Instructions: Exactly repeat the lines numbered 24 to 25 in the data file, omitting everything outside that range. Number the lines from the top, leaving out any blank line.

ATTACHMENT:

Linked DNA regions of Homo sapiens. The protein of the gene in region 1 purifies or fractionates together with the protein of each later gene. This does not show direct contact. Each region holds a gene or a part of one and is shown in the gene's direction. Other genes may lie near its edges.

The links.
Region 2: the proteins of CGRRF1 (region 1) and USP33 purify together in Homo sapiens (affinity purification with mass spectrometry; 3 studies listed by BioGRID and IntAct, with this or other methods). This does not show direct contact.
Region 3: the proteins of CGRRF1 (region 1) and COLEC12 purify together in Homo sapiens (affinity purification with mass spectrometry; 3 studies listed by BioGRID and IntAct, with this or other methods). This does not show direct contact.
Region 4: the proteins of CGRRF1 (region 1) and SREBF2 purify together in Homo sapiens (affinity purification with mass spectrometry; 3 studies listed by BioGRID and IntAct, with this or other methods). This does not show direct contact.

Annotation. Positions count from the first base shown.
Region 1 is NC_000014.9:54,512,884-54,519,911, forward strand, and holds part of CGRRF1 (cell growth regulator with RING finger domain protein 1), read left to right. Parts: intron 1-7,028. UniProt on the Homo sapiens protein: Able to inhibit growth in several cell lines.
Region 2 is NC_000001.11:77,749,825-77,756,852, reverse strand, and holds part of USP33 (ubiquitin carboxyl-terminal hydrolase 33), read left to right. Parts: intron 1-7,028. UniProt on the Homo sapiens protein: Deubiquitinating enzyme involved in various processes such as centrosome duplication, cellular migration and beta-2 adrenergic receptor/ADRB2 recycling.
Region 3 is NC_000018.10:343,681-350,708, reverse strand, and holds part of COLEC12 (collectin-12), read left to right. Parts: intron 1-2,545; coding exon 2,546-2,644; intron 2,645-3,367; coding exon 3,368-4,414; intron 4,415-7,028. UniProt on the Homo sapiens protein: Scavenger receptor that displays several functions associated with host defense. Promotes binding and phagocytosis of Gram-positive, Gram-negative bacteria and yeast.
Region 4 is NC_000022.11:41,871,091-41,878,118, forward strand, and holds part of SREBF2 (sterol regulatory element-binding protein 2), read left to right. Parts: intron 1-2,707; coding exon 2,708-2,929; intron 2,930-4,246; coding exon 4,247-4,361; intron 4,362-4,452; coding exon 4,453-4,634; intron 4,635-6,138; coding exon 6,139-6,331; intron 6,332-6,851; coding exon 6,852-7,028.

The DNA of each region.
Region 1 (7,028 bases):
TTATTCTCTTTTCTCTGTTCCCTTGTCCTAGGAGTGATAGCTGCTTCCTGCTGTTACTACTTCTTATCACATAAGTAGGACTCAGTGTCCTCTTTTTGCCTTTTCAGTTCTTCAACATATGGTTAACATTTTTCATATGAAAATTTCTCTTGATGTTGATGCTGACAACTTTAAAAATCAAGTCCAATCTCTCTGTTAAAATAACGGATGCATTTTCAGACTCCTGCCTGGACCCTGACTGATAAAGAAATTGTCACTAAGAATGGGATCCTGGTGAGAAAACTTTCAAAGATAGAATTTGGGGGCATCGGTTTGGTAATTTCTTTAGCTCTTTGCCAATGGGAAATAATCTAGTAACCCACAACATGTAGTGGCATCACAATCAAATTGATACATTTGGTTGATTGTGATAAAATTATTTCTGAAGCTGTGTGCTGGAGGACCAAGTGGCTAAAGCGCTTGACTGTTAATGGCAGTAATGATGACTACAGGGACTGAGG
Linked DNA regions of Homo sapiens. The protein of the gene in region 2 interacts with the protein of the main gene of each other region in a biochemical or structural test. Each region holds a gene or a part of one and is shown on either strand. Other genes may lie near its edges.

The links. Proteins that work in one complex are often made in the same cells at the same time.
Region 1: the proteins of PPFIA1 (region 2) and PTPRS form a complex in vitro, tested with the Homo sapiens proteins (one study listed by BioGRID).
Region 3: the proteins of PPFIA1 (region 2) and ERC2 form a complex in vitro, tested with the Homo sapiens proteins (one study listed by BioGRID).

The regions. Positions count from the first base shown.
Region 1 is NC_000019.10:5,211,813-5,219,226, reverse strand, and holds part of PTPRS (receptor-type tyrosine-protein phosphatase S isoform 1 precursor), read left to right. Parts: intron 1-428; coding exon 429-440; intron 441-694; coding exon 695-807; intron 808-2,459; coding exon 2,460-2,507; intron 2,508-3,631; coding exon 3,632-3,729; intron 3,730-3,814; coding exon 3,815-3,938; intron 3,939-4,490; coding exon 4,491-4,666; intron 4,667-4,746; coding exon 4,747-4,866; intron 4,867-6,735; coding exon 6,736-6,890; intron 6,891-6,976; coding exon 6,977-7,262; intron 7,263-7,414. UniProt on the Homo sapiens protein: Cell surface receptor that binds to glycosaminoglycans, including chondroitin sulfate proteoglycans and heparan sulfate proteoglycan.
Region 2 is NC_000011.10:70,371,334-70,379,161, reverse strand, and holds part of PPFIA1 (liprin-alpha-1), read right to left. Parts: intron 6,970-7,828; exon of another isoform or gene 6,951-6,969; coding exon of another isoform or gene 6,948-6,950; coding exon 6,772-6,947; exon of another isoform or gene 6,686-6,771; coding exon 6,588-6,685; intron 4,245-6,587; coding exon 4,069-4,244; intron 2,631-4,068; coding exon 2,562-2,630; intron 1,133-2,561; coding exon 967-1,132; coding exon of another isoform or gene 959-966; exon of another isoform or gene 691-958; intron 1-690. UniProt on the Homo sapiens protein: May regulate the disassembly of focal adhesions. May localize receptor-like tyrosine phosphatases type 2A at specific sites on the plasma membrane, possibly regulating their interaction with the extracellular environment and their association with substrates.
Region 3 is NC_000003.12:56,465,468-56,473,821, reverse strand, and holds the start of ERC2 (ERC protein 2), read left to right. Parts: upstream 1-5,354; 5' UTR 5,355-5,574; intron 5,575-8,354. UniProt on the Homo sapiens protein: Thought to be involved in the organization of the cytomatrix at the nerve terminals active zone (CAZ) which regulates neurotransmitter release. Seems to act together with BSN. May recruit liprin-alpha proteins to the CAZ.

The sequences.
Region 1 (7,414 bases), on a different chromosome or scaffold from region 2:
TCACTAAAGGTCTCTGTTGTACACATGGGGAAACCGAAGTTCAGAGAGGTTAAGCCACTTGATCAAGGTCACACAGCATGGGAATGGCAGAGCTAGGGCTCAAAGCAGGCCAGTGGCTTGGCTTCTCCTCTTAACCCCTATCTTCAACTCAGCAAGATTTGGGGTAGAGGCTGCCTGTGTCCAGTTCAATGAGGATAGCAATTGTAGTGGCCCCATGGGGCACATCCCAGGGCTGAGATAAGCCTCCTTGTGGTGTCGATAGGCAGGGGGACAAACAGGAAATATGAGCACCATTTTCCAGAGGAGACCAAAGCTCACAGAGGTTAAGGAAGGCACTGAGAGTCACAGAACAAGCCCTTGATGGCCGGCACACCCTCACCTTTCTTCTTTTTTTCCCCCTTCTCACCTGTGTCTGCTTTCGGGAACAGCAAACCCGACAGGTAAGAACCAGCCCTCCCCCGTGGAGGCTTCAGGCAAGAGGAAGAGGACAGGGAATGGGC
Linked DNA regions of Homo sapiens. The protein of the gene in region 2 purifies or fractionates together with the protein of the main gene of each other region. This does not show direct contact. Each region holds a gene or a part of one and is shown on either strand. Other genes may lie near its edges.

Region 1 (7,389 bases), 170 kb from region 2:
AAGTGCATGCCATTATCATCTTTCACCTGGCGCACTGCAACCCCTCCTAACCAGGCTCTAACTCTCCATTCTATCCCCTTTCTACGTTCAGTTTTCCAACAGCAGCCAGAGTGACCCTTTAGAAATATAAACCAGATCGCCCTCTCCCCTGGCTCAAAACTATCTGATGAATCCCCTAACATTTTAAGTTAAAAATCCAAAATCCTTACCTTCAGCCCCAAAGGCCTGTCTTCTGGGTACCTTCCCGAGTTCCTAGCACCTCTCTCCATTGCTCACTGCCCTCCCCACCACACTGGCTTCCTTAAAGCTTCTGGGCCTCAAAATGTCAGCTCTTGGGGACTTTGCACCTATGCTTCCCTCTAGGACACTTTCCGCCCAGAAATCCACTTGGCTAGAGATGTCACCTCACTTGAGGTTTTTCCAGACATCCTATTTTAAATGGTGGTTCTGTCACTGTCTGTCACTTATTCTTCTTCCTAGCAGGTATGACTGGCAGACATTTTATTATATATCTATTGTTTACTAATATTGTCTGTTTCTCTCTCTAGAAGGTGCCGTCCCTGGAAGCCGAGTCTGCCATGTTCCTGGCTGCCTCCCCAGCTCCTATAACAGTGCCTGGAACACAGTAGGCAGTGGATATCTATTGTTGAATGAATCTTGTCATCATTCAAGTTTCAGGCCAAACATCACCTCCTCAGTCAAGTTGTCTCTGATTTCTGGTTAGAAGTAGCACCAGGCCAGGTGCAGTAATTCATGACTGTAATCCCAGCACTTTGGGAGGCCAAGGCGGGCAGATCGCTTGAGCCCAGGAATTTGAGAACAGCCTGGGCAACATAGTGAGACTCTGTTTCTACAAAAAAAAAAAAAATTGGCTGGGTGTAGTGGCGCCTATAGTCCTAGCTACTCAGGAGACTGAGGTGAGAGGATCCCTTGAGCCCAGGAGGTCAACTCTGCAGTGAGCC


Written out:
TCACTAAAGGTCTCTGTTGTACACATGGGGAAACCGAAGTTCAGAGAGGTTAAGCCACTTGATCAAGGTCACACAGCATGGGAATGGCAGAGCTAGGGCTCAAAGCAGGCCAGTGGCTTGGCTTCTCCTCTTAACCCCTATCTTCAACTCAGCAAGATTTGGGGTAGAGGCTGCCTGTGTCCAGTTCAATGAGGATAGCAATTGTAGTGGCCCCATGGGGCACATCCCAGGGCTGAGATAAGCCTCCTTGTGGTGTCGATAGGCAGGGGGACAAACAGGAAATATGAGCACCATTTTCCAGAGGAGACCAAAGCTCACAGAGGTTAAGGAAGGCACTGAGAGTCACAGAACAAGCCCTTGATGGCCGGCACACCCTCACCTTTCTTCTTTTTTTCCCCCTTCTCACCTGTGTCTGCTTTCGGGAACAGCAAACCCGACAGGTAAGAACCAGCCCTCCCCCGTGGAGGCTTCAGGCAAGAGGAAGAGGACAGGGAATGGGC
Linked DNA regions of Homo sapiens. The protein of the gene in region 2 purifies or fractionates together with the protein of the main gene of each other region. This does not show direct contact. Each region holds a gene or a part of one and is shown on either strand. Other genes may lie near its edges.